The account of the defendants’ counter-claim comes from a draft version reported in Fission and Alpha circulars dated October 30. Neither claim has been tested in court.

International Enexco/Cameco/AREVA plan winter drilling at Mann Lake

A three-way JV intends to start the new year with a $2.9-million drill program for the eastside Athabasca Basin Mann Lake project. Up to 18 holes will evaluate three types of targets—the area footwall to the western axis of the C trend, remaining targets along the main C trend and conductive features near the western margin of the Wollaston sedimentary corridor, International Enexco TSXV:IEC stated on November 13. The company holds a 30% interest in the 3,407-hectare property, along with AREVA Resources Canada (17.5%) and Cameco Corp TSX:CCO (52.5%).

This year’s drilling totalled 21 holes for 15,721 metres, focusing on the C conductor, which Enexco describes as a six-kilometre-long section of a regional trend extending from Cameco’s McArthur River mine to Denison Mines’ TSX:DML Wheeler River deposit.

The previous week Enexco reported three holes from the southeastern Basin’s Bachman Lake, a 20/80 JV with Denison, which holds a 7.4% interest in Enexco. The latter also keeps busy with pre-feasibility work at its 100%-held Contact copper project in Nevada.

Aldrin reports radon results from Triple M

With its Triple M property’s surface radon survey complete, Aldrin Resource TSXV:ALN announced some results from 527 sample sites on November 14. The findings show elevated values over more than one kilometre of a VTEM bedrock conductor, which the company interprets as a steeply south-dipping fault zone. “The most intense portion of this radon anomaly reaches a high value of 1.68 pCi/m²/s [picocuries per square metre per second] and extends for more than 200 metres, comprising a priority drill target,” Aldrin stated.

The company added that the fault zone parallels the conductor hosting the PLS discovery on the Alpha/Fission project adjacent to and northeast of Triple M. North of the fault zone, and parallel to it, sits a second VTEM basement conductor with radon values up to 1.18 pCi/m²/s.

The previous week Aldrin reported closing a $972,500 first tranche of a private placement that had been increased to $1.5 million. The company has also previously announced an agreement to buy the 49,275-hectare Virgin property around the Basin’s south-central edge.

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Athabasca Basin and beyond

November 10th, 2013

Uranium news from Saskatchewan and elsewhere for November 2 to 8, 2013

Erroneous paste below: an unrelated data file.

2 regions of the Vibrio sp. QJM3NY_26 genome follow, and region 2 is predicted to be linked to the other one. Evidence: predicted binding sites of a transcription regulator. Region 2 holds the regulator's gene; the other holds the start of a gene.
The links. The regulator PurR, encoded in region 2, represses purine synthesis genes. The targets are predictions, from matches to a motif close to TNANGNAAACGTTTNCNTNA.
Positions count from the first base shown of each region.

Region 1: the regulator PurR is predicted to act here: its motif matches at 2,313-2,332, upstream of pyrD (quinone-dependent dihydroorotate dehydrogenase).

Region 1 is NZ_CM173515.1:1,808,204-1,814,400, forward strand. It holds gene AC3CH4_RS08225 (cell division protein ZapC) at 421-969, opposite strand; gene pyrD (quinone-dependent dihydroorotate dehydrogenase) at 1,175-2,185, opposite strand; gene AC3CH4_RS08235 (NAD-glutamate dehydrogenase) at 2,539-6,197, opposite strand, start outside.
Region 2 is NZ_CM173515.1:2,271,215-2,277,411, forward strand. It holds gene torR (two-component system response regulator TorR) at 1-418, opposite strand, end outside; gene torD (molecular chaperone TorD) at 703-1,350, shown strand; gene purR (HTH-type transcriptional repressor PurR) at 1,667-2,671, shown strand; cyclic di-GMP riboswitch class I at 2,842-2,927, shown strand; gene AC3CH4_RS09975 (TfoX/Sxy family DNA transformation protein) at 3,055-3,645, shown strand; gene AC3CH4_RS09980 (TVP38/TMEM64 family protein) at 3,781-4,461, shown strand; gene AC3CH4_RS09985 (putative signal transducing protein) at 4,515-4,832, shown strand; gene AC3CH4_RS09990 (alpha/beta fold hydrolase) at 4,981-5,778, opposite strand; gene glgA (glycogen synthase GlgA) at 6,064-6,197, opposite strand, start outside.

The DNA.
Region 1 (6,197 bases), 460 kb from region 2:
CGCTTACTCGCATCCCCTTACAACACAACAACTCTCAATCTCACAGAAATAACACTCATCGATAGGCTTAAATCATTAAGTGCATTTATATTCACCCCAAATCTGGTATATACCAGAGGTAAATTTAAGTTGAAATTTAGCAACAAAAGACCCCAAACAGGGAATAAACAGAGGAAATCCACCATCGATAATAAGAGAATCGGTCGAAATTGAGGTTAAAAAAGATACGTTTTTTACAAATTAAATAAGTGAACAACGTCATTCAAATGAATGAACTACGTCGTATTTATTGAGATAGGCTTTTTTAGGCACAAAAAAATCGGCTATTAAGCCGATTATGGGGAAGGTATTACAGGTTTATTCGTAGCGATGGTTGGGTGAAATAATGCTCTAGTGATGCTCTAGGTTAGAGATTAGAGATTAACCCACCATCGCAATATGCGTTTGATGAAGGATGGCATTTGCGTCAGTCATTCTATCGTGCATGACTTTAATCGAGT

by Greg Klein

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Alpha/Fission find sixth zone with 525-metre step-out west of PLS discovery

Almost exactly a year ago joint venture partners Fission Uranium TSXV:FCU and Alpha Minerals TSXV:AMW announced their Patterson Lake South discovery hole in what came to be known as zone R00E. Since then drilling from ice or barge extended east along the lake, finding five zones along a 1.23-kilometre trend. Now initial results from a $2.25-million, 11-hole, 3,700-metre land-based extension to the 2013 summer program have found a sixth zone, R600W, 525 metres west of the discovery.

The 50/50 JV bases its claim on scintillometer results—which measure gamma radiation up to 9,999 counts per second and are no substitute for lab assays—for two holes released November 4.

Hole PLS13-116 was sunk at a dip of -74 degrees, reaching 323 metres in total downhole depth, encountering basement bedrock at 106.4 metres. Results show:

  • 300 to 310 cps over 1 metre, starting at 143 metres in downhole depth

Collared from the same location but with better results, PLS13-118 went vertical to 314 metres and hit basement at 97.2 metres. The shallower depth “possibly suggest[s] structural faulted off-set between the holes,” the companies stated. Results show:

  • <300 to 680 cps over 9 metres, starting at 174.5 metres

  • <300 to 750 cps over 3 metres, starting at 186 metres

  • 314 to 5,550 cps over 8 metres, starting at 191.5 metres

  • 650 to 880 cps over 1 metre, starting at 222 metres

  • 380 cps over 0.5 metres, starting at 254.5 metres

True widths were unavailable. Assays, as well as downhole radiometric probe results, are pending.

The targets result from a radon in sediment anomaly found last summer, which “may be associated with inferred north-south cross-cutting structures. This anomaly lies along an east-northeast trend, parallel and just north of the PL-3B EM conductor,” according to the JV. The companies plan further drilling to focus on this zone, which moves activity closer to the high-grade radioactive boulder field that sparked the PLS rush.

Non-compliant quote of the week

Despite all the verifiably positive news, Alpha disregarded geological best practices and NI 43-101 disclosure rules by distributing this semantically confused whopper about PLS, courtesy of a magazine called ResourceWorld:

“No uranium resource/reserves figures have been inferred from the status of the project as yet, but it can be implied that PLS will become a standalone operation with a minimum 50 million pounds of U3O8.”